The prognostic significance of race in nasopharyngeal carcinoma by histological subtype

Katelyn O. Stepan, Angela L. Mazul, S. Andrew Skillington, Randal C. Paniello, Jason T. Rich, Jose P. Zevallos, Ryan S. Jackson, Patrik Pipkorn, Sean Massa, Sidharth V. Puram*

*Corresponding author for this work

Research output: Contribution to journalArticlepeer-review


Background: Race has been shown to have variable prognostic importance in nasopharyngeal carcinoma (NPC). However, previous studies are limited by a lack of comprehensive treatment, epidemiologic, and comorbidity data. Methods: This was a retrospective cohort study utilizing the National Cancer Database from 2004 to 2016. Multivariable Cox proportional hazards regressions were used to calculate adjusted hazard ratios (aHR) for overall survival. Results: A cohort of 9995 patients met inclusion and exclusion criteria. Race, insurance, comorbidity, treatment, stage, age, and histology were independent prognosticators. Among patients with keratinizing NPC, Asians and Hispanics had superior survival (aHR 0.58 [95% confidence interval (CI) 0.48–0.69], aHR 0.76 [95% CI 0.61–0.96]) compared to white patients. Among patients with non-keratinizing differentiated NPC, Asians and black patients had improved survival (aHR 0.71 [95% CI 0.56–0.91], aHR 0.72 [95% CI 0.54–0.95]) compared to white patients. Race was not prognostic in non-keratinizing undifferentiated NPC. Conclusion: The prognostic significance of race varies across histological subtypes of NPC.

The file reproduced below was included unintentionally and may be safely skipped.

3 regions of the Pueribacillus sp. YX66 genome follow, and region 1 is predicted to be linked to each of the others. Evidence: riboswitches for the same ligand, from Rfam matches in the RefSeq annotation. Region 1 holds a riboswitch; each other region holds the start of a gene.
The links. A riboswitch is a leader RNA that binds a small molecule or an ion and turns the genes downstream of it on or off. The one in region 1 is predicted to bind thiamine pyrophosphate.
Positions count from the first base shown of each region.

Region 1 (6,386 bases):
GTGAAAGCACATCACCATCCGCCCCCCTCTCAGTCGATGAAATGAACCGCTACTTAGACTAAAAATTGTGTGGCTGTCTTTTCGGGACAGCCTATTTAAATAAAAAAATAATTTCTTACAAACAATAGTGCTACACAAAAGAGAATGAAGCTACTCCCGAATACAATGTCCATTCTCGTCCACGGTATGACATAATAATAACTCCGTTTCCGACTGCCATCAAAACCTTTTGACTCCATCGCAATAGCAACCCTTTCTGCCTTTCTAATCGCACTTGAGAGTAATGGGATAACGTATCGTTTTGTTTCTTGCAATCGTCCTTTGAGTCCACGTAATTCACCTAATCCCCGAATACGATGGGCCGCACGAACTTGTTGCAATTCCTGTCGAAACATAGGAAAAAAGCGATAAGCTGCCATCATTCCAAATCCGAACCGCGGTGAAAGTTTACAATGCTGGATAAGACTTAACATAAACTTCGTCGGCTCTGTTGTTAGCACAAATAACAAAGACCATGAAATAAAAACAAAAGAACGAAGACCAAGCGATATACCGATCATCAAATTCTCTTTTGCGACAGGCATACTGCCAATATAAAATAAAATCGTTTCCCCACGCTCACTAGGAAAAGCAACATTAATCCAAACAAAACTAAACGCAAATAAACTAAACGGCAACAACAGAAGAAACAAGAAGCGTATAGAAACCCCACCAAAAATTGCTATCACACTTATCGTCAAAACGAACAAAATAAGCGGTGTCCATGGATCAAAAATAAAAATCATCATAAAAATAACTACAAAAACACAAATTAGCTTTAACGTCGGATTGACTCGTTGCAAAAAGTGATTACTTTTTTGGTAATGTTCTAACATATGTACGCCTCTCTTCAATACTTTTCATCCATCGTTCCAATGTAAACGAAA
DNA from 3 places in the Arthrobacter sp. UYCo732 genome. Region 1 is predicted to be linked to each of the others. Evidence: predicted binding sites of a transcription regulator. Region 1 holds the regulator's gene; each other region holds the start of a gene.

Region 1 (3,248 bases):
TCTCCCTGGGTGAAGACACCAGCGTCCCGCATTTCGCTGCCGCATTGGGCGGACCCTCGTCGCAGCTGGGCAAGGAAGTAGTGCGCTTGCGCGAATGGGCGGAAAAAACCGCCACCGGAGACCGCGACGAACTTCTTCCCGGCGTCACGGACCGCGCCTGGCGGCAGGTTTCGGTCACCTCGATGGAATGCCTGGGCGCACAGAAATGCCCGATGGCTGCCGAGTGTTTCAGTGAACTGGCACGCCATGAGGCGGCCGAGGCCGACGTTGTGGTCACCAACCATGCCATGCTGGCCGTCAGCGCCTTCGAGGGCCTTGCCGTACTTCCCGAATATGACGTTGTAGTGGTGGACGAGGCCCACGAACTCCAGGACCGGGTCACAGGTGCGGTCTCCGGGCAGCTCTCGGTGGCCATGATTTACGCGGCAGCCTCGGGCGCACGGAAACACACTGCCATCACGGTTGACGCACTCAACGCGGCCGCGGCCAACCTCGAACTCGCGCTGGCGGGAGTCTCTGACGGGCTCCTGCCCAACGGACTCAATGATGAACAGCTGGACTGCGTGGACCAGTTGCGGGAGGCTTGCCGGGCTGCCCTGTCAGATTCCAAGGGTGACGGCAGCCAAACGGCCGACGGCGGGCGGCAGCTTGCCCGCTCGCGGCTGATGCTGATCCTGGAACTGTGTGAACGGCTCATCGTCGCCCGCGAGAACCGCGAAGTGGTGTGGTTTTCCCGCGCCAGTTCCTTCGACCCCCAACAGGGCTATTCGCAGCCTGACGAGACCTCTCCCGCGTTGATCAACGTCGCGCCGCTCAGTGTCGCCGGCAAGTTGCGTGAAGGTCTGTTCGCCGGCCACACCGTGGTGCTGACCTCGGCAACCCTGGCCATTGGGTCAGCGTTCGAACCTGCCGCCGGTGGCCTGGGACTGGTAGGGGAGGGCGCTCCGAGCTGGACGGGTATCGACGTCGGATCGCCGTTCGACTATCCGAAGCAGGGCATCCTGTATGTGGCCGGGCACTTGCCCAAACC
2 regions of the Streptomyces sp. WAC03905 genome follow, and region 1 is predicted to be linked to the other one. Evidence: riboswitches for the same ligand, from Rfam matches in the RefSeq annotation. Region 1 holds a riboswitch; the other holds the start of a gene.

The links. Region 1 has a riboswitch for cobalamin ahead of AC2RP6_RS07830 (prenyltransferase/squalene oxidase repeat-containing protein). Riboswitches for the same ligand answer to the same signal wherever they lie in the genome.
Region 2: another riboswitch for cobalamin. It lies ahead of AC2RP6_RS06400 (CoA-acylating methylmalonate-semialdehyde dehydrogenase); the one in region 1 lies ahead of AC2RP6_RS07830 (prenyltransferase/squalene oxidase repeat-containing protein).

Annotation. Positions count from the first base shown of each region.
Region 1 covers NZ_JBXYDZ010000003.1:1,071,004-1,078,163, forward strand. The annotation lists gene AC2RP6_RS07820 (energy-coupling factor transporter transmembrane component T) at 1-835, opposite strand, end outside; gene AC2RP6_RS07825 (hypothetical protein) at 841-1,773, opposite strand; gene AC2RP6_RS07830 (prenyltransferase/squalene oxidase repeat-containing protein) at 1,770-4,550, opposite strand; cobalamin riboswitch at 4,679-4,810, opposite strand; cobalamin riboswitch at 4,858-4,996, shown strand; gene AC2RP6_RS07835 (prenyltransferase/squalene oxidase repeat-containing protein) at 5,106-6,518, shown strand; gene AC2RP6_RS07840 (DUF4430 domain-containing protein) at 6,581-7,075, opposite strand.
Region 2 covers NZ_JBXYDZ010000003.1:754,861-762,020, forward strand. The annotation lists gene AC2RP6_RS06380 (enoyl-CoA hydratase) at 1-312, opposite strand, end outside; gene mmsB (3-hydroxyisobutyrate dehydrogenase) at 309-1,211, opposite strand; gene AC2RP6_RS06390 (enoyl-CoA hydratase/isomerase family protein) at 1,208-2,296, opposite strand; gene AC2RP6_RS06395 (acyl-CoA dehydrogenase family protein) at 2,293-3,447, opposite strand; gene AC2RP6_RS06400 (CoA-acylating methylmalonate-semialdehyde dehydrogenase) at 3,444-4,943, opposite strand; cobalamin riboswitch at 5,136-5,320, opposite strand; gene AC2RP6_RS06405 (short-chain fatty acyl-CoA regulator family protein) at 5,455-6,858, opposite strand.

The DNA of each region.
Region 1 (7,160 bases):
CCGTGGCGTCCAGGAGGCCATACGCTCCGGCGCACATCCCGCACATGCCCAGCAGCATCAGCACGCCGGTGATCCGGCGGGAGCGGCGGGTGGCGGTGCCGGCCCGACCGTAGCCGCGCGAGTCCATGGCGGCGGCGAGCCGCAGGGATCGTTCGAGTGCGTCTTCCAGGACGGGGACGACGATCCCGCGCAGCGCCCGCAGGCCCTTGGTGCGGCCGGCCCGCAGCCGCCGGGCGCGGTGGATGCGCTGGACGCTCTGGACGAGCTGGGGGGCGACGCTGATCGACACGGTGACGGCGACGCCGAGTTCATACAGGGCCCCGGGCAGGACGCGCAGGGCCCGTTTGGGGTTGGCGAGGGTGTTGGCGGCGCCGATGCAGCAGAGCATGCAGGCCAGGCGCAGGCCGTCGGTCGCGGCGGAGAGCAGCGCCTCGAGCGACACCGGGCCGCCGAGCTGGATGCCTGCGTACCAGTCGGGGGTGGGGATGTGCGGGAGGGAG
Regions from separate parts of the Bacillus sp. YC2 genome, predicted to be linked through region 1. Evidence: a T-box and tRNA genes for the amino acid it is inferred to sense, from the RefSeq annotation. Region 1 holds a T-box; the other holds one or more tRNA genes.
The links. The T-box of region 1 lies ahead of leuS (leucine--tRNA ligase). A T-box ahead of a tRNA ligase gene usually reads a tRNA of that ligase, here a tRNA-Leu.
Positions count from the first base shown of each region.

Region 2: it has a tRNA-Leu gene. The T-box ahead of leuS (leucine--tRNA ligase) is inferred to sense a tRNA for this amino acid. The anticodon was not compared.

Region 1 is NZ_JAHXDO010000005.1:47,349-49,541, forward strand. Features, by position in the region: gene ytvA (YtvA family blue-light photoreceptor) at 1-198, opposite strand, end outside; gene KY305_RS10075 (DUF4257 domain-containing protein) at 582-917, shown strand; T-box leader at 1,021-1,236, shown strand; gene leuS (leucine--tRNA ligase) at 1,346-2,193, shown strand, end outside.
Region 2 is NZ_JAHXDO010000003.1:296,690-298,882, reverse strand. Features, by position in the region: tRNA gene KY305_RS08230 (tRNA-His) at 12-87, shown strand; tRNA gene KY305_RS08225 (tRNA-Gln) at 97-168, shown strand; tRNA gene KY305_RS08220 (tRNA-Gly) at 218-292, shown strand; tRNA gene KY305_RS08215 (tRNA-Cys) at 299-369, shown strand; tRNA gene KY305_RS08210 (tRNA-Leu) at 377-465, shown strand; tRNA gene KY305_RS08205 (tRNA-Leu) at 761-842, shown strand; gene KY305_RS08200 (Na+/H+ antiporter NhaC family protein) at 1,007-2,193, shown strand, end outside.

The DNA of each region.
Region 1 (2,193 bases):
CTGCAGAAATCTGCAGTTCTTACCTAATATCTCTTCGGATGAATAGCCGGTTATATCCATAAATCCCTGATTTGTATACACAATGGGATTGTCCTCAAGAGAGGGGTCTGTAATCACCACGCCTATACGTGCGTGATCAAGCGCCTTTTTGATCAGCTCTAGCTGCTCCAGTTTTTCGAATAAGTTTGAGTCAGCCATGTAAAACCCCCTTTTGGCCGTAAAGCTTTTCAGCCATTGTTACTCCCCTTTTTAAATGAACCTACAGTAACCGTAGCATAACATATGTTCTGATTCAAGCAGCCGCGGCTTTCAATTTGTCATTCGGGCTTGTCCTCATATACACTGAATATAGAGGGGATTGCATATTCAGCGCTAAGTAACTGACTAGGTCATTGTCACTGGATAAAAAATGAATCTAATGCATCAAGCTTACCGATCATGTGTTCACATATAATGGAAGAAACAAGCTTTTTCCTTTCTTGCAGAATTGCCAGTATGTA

Original languageEnglish (US)
JournalHead and Neck
StateAccepted/In press - 2021
Externally publishedYes


  • nasopharyngeal carcinoma
  • prognosis
  • race
  • survival

ASJC Scopus subject areas

  • Otorhinolaryngology

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